The only possibility I see there is with Rice. He could turn into a top-of-the-line red zone and third-down receiver with his height and jumping skills, but he needs a good quarterback to complement him. Troy Williamson hasn't been able to find any amount of consistency. He has deep speed, but still doesn't always get separation from a cornerback and he continues to drop catchable passes, a problem that has plagued him since he was the No. 7 overall draft choice in 2005. While some point to too much pressure trying to replace Randy Moss, I don't think Williamson has ever really felt that pressure. I just don't think he's ever been worthy of that lofty of a selection. The Vikings at the time just got too enamored with his speed at the NFL Scouting Combine and figured he just wasn't used properly in Lou Holtz's offense at South Carolina.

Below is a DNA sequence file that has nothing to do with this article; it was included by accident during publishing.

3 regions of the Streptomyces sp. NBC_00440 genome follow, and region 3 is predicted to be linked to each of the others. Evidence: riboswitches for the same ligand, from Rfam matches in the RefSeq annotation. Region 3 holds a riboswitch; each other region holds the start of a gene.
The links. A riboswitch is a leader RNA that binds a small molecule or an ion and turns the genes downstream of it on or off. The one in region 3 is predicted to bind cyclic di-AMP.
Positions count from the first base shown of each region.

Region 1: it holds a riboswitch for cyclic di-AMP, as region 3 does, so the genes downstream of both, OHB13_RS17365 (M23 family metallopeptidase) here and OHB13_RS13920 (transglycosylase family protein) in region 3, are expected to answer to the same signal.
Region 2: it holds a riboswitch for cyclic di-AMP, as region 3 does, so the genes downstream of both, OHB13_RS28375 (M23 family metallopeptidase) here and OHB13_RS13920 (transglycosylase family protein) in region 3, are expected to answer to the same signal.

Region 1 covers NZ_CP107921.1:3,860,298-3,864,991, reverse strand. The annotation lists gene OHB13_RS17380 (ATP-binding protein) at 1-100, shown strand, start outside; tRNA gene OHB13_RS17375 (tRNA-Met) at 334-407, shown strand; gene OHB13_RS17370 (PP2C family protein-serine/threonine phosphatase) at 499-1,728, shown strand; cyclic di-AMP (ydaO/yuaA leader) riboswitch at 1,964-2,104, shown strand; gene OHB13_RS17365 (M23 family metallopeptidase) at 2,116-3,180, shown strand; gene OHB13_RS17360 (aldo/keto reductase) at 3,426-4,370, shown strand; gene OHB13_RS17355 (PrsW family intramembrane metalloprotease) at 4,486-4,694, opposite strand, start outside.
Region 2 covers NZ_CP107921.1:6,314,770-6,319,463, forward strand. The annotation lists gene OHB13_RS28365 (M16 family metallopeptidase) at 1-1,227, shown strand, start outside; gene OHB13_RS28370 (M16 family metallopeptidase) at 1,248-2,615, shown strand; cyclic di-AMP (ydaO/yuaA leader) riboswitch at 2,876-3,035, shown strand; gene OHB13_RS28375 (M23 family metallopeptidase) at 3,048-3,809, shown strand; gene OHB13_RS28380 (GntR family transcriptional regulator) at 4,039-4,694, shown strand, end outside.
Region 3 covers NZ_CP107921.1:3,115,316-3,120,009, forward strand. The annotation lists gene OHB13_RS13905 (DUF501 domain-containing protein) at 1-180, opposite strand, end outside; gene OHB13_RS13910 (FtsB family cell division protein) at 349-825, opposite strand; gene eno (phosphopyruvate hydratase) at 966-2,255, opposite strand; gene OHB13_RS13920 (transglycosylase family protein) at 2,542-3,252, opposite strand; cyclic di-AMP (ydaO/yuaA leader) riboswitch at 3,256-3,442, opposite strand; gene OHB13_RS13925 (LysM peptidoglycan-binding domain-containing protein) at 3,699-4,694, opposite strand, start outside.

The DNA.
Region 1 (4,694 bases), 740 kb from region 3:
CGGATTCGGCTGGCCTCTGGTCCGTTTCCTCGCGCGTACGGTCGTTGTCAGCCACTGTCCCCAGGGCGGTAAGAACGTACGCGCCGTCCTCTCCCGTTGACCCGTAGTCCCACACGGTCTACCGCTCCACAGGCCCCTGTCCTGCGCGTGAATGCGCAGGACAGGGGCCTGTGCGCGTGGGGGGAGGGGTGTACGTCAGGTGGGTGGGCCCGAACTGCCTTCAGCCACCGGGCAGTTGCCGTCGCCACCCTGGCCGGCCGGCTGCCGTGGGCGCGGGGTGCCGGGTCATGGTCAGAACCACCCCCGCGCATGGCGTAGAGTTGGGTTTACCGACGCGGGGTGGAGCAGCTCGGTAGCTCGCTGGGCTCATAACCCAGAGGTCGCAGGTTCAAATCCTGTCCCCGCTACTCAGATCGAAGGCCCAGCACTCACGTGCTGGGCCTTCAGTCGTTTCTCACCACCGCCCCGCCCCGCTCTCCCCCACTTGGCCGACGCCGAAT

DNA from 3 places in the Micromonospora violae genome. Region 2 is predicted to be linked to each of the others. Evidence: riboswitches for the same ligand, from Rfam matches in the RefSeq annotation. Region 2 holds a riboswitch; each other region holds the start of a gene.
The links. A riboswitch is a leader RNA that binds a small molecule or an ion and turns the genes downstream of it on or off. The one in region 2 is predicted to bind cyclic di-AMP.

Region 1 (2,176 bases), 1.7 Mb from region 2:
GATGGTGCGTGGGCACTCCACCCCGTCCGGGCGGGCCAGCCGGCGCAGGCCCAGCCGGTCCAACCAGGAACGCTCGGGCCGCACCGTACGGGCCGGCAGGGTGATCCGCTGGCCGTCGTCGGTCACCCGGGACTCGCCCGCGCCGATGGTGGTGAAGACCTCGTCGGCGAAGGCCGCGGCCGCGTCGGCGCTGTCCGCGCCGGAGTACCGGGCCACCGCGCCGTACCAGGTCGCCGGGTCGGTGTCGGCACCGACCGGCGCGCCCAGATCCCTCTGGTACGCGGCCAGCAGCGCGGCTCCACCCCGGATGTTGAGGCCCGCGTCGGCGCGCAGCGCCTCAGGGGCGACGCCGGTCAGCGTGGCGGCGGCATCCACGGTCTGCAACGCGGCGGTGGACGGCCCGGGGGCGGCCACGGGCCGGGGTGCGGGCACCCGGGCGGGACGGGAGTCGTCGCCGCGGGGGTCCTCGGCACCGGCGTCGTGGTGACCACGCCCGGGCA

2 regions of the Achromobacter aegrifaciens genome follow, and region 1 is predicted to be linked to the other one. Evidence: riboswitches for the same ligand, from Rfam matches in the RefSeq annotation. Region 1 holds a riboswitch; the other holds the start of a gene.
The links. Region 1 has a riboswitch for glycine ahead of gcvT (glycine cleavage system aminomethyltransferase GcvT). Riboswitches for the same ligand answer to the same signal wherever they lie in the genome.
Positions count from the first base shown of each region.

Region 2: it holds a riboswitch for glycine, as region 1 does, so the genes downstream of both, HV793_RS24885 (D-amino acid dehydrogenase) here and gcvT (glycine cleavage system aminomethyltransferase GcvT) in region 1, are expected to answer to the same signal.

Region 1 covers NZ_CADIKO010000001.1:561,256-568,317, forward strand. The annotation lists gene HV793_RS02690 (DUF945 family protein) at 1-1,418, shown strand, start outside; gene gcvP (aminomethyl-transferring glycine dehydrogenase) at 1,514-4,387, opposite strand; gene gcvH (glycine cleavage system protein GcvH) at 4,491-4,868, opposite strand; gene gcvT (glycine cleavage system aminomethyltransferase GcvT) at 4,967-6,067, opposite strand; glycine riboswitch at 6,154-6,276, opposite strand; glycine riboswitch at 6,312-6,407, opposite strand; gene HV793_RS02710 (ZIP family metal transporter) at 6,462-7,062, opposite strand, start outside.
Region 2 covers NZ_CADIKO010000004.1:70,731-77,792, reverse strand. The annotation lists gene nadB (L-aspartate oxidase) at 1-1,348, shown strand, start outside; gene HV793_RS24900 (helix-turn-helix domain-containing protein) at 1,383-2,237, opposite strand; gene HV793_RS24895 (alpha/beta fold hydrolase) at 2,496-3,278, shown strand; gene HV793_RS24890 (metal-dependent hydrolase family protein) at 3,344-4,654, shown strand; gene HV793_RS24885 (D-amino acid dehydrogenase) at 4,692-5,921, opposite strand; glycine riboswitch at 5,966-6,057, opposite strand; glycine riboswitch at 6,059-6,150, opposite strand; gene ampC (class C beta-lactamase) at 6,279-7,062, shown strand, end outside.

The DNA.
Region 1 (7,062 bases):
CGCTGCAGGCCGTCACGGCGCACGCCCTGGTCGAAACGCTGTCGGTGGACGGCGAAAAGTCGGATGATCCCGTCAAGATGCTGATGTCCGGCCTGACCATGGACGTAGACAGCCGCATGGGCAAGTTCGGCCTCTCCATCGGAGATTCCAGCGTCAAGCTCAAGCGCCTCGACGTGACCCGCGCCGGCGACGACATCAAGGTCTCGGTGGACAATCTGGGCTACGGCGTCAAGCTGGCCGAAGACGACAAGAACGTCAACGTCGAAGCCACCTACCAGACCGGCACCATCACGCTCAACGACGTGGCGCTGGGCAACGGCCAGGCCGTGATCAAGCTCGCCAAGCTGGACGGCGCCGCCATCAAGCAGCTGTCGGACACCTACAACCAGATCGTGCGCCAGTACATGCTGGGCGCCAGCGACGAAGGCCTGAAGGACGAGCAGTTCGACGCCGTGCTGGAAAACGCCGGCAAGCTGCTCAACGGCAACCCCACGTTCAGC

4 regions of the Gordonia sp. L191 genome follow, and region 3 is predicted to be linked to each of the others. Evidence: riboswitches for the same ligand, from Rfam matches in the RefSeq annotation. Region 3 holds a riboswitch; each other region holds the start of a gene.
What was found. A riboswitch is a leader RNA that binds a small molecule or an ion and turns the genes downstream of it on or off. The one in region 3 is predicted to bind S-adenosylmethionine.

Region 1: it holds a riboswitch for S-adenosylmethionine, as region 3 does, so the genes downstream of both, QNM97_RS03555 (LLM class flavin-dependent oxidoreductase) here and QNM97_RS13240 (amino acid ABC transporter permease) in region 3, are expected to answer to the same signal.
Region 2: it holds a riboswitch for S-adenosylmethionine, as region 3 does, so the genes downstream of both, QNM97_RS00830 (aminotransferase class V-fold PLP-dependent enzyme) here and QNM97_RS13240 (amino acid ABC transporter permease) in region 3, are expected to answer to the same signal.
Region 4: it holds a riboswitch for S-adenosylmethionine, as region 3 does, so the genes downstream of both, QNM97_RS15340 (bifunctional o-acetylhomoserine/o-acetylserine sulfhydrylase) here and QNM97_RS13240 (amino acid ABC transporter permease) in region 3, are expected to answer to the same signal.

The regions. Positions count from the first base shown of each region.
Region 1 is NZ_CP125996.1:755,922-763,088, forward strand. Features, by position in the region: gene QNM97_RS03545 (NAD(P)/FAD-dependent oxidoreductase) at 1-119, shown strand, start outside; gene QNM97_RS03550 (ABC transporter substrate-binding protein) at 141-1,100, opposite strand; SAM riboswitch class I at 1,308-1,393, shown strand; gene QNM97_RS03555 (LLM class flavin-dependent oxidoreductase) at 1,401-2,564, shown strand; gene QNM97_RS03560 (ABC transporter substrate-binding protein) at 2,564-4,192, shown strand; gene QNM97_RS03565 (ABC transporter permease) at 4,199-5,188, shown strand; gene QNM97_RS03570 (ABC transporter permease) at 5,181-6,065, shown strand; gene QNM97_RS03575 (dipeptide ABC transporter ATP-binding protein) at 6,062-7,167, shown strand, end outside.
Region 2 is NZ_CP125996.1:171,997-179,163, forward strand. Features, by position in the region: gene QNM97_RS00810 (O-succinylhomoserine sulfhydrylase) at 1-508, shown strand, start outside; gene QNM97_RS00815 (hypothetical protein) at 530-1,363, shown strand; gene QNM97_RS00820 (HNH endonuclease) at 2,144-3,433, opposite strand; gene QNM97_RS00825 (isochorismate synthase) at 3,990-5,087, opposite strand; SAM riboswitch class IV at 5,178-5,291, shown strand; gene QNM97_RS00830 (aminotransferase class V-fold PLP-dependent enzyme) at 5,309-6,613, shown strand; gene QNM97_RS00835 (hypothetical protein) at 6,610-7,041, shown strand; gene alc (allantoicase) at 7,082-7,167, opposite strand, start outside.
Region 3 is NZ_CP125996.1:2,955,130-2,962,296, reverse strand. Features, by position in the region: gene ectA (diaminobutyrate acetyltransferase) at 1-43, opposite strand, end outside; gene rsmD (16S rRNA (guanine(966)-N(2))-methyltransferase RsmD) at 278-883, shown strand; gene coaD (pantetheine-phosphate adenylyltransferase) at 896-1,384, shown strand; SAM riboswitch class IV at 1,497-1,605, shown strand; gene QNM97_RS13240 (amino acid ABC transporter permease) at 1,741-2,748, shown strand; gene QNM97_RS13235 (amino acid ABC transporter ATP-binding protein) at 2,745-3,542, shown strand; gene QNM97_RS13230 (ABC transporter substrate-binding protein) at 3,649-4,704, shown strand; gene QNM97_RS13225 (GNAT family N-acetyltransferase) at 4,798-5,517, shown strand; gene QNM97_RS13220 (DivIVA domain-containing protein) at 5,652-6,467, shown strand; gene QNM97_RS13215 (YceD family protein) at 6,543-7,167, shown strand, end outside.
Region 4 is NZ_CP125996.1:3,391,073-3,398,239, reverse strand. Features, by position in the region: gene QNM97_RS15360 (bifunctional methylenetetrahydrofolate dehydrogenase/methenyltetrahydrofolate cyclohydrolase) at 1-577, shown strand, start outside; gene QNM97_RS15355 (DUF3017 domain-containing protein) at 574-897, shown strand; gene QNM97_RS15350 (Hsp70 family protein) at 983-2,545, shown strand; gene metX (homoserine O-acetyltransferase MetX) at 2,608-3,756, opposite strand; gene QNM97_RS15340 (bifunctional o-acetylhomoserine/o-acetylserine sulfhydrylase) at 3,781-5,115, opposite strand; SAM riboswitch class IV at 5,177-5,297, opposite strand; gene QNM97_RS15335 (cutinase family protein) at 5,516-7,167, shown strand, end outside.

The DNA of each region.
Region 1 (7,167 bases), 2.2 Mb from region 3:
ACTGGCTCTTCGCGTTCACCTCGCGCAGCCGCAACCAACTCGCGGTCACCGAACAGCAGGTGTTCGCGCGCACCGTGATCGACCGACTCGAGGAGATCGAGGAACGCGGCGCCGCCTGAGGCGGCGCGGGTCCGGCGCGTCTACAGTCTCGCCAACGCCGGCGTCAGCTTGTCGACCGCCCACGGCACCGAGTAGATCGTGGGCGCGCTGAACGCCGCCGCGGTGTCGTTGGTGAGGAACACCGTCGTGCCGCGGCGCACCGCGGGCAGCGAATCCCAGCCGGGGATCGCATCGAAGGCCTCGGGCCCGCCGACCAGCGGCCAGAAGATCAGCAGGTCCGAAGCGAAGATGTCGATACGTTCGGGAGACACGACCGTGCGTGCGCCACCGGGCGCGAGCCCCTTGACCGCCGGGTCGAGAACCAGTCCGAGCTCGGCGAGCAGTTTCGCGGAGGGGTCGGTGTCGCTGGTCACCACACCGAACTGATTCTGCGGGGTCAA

Besides Rice, other guys like Robert Ferguson and Bobby Wade are mid-level veteran receivers who are good blockers and try to be leaders, but they probably will never be go-to receivers who regularly put up 100-yard games (the Vikings haven't had one of those yet this season). Rookie Aundrae Allison might eventually develop into a decent No. 3 guy, but he hasn't been used much at all, so it's hard to say if he has the potential to be anything more than that.

Denis Savage is the managing editor of Tim Yotter is the editor of